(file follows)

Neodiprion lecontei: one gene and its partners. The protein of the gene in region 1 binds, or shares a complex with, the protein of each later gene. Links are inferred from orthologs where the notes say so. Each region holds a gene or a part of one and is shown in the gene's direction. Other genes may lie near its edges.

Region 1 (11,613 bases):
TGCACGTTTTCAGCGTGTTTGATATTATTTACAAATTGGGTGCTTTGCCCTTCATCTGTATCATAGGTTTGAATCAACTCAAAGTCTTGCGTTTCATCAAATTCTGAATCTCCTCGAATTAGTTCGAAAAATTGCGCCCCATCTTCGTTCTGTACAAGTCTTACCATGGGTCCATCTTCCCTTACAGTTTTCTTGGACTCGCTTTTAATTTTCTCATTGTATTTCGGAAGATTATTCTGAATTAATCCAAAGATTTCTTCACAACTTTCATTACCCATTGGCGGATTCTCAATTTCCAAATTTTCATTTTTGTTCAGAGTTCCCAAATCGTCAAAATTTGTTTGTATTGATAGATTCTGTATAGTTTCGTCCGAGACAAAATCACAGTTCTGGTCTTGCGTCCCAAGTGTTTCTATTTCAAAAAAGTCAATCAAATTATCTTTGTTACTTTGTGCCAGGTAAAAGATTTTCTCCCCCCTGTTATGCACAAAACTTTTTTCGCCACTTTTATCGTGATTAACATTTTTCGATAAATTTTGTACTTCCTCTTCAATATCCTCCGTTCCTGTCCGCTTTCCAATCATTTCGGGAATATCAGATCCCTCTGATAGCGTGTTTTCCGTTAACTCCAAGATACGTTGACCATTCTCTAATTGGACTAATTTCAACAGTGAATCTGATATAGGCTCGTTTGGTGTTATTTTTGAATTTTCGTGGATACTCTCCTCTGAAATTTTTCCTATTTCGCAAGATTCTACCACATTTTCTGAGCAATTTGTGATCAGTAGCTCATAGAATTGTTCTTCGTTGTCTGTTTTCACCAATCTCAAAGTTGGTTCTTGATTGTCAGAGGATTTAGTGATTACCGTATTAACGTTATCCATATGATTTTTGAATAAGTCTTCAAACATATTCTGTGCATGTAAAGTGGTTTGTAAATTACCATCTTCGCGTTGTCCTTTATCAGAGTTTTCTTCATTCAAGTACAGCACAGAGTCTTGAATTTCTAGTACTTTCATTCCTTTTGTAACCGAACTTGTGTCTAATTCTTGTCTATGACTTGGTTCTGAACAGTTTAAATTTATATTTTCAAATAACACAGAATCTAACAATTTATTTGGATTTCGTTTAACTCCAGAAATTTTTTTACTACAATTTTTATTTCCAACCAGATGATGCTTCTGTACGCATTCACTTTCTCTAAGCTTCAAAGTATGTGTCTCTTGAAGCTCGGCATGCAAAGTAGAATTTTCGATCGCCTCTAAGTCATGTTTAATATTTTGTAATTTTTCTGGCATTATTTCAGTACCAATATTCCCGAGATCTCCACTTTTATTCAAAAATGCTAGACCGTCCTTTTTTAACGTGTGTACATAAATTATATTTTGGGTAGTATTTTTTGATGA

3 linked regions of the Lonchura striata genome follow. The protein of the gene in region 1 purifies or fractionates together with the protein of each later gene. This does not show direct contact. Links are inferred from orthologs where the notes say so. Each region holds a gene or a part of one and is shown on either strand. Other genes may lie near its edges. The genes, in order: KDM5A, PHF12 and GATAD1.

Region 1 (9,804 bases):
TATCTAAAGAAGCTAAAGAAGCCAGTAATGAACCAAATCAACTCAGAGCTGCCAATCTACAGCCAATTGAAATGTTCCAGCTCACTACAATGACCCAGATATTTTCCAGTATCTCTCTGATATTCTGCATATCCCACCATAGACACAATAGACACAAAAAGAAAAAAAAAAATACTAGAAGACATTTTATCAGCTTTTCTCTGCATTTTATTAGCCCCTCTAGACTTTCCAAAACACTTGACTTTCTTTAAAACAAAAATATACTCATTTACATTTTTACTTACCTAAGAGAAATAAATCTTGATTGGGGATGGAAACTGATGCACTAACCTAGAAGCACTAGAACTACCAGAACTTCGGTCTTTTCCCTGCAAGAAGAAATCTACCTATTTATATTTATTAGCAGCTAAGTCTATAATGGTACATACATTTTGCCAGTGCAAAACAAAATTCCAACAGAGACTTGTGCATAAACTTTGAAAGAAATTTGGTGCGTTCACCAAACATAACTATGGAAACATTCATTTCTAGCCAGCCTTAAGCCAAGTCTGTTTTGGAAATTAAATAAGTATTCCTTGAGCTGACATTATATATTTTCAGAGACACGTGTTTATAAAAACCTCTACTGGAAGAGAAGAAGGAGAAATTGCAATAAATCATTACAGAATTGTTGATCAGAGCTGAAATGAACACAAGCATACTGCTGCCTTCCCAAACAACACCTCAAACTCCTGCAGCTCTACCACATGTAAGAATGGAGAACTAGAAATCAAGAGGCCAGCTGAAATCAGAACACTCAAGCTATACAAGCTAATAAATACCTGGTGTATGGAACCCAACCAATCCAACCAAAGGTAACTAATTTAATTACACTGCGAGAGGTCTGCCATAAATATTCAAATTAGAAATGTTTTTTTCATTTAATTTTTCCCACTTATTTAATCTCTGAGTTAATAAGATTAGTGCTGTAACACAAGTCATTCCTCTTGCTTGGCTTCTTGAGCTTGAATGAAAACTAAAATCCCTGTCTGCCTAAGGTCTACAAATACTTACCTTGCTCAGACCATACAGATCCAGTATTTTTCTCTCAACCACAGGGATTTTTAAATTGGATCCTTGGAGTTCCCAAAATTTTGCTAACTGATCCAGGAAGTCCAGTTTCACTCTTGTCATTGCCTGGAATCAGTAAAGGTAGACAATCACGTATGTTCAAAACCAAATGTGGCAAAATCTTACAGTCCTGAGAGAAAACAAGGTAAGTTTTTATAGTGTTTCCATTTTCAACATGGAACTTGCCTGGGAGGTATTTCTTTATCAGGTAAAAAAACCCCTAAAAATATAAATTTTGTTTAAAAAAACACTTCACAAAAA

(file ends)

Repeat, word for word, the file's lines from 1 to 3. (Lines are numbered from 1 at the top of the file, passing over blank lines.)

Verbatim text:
Neodiprion lecontei: one gene and its partners. The protein of the gene in region 1 binds, or shares a complex with, the protein of each later gene. Links are inferred from orthologs where the notes say so. Each region holds a gene or a part of one and is shown in the gene's direction. Other genes may lie near its edges.

Region 1 (11,613 bases):
TGCACGTTTTCAGCGTGTTTGATATTATTTACAAATTGGGTGCTTTGCCCTTCATCTGTATCATAGGTTTGAATCAACTCAAAGTCTTGCGTTTCATCAAATTCTGAATCTCCTCGAATTAGTTCGAAAAATTGCGCCCCATCTTCGTTCTGTACAAGTCTTACCATGGGTCCATCTTCCCTTACAGTTTTCTTGGACTCGCTTTTAATTTTCTCATTGTATTTCGGAAGATTATTCTGAATTAATCCAAAGATTTCTTCACAACTTTCATTACCCATTGGCGGATTCTCAATTTCCAAATTTTCATTTTTGTTCAGAGTTCCCAAATCGTCAAAATTTGTTTGTATTGATAGATTCTGTATAGTTTCGTCCGAGACAAAATCACAGTTCTGGTCTTGCGTCCCAAGTGTTTCTATTTCAAAAAAGTCAATCAAATTATCTTTGTTACTTTGTGCCAGGTAAAAGATTTTCTCCCCCCTGTTATGCACAAAACTTTTTTCGCCACTTTTATCGTGATTAACATTTTTCGATAAATTTTGTACTTCCTCTTCAATATCCTCCGTTCCTGTCCGCTTTCCAATCATTTCGGGAATATCAGATCCCTCTGATAGCGTGTTTTCCGTTAACTCCAAGATACGTTGACCATTCTCTAATTGGACTAATTTCAACAGTGAATCTGATATAGGCTCGTTTGGTGTTATTTTTGAATTTTCGTGGATACTCTCCTCTGAAATTTTTCCTATTTCGCAAGATTCTACCACATTTTCTGAGCAATTTGTGATCAGTAGCTCATAGAATTGTTCTTCGTTGTCTGTTTTCACCAATCTCAAAGTTGGTTCTTGATTGTCAGAGGATTTAGTGATTACCGTATTAACGTTATCCATATGATTTTTGAATAAGTCTTCAAACATATTCTGTGCATGTAAAGTGGTTTGTAAATTACCATCTTCGCGTTGTCCTTTATCAGAGTTTTCTTCATTCAAGTACAGCACAGAGTCTTGAATTTCTAGTACTTTCATTCCTTTTGTAACCGAACTTGTGTCTAATTCTTGTCTATGACTTGGTTCTGAACAGTTTAAATTTATATTTTCAAATAACACAGAATCTAACAATTTATTTGGATTTCGTTTAACTCCAGAAATTTTTTTACTACAATTTTTATTTCCAACCAGATGATGCTTCTGTACGCATTCACTTTCTCTAAGCTTCAAAGTATGTGTCTCTTGAAGCTCGGCATGCAAAGTAGAATTTTCGATCGCCTCTAAGTCATGTTTAATATTTTGTAATTTTTCTGGCATTATTTCAGTACCAATATTCCCGAGATCTCCACTTTTATTCAAAAATGCTAGACCGTCCTTTTTTAACGTGTGTACATAAATTATATTTTGGGTAGTATTTTTTGATGA